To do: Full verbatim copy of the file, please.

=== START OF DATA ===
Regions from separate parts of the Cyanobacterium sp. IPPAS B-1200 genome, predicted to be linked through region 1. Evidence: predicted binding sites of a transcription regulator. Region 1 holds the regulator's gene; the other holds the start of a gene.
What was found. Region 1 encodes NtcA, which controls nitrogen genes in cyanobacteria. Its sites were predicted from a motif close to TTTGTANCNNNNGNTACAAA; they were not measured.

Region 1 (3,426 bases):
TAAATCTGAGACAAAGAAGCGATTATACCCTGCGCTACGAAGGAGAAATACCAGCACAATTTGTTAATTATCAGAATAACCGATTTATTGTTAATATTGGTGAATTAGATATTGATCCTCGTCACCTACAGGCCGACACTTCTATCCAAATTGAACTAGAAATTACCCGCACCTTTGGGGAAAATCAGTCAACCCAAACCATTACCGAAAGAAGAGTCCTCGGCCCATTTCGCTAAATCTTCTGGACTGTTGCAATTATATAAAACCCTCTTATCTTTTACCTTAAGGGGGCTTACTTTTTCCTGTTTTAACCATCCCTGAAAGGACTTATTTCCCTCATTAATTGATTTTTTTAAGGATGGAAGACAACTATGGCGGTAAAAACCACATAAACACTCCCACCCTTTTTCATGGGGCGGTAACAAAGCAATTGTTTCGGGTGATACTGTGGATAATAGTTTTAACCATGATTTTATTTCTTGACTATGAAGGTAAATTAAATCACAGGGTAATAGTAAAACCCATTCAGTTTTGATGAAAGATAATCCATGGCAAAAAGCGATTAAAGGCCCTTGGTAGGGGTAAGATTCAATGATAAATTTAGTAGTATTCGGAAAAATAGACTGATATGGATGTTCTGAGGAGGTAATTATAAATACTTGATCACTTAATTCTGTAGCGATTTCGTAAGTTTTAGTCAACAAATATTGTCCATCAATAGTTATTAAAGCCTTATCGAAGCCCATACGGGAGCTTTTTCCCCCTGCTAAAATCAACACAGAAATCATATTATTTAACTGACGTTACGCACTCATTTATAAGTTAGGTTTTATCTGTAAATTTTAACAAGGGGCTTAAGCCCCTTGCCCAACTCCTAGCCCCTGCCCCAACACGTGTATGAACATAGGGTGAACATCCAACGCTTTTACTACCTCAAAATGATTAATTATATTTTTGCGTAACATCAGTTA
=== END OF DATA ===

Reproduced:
Regions from separate parts of the Cyanobacterium sp. IPPAS B-1200 genome, predicted to be linked through region 1. Evidence: predicted binding sites of a transcription regulator. Region 1 holds the regulator's gene; the other holds the start of a gene.
What was found. Region 1 encodes NtcA, which controls nitrogen genes in cyanobacteria. Its sites were predicted from a motif close to TTTGTANCNNNNGNTACAAA; they were not measured.

Region 1 (3,426 bases):
TAAATCTGAGACAAAGAAGCGATTATACCCTGCGCTACGAAGGAGAAATACCAGCACAATTTGTTAATTATCAGAATAACCGATTTATTGTTAATATTGGTGAATTAGATATTGATCCTCGTCACCTACAGGCCGACACTTCTATCCAAATTGAACTAGAAATTACCCGCACCTTTGGGGAAAATCAGTCAACCCAAACCATTACCGAAAGAAGAGTCCTCGGCCCATTTCGCTAAATCTTCTGGACTGTTGCAATTATATAAAACCCTCTTATCTTTTACCTTAAGGGGGCTTACTTTTTCCTGTTTTAACCATCCCTGAAAGGACTTATTTCCCTCATTAATTGATTTTTTTAAGGATGGAAGACAACTATGGCGGTAAAAACCACATAAACACTCCCACCCTTTTTCATGGGGCGGTAACAAAGCAATTGTTTCGGGTGATACTGTGGATAATAGTTTTAACCATGATTTTATTTCTTGACTATGAAGGTAAATTAAATCACAGGGTAATAGTAAAACCCATTCAGTTTTGATGAAAGATAATCCATGGCAAAAAGCGATTAAAGGCCCTTGGTAGGGGTAAGATTCAATGATAAATTTAGTAGTATTCGGAAAAATAGACTGATATGGATGTTCTGAGGAGGTAATTATAAATACTTGATCACTTAATTCTGTAGCGATTTCGTAAGTTTTAGTCAACAAATATTGTCCATCAATAGTTATTAAAGCCTTATCGAAGCCCATACGGGAGCTTTTTCCCCCTGCTAAAATCAACACAGAAATCATATTATTTAACTGACGTTACGCACTCATTTATAAGTTAGGTTTTATCTGTAAATTTTAACAAGGGGCTTAAGCCCCTTGCCCAACTCCTAGCCCCTGCCCCAACACGTGTATGAACATAGGGTGAACATCCAACGCTTTTACTACCTCAAAATGATTAATTATATTTTTGCGTAACATCAGTTA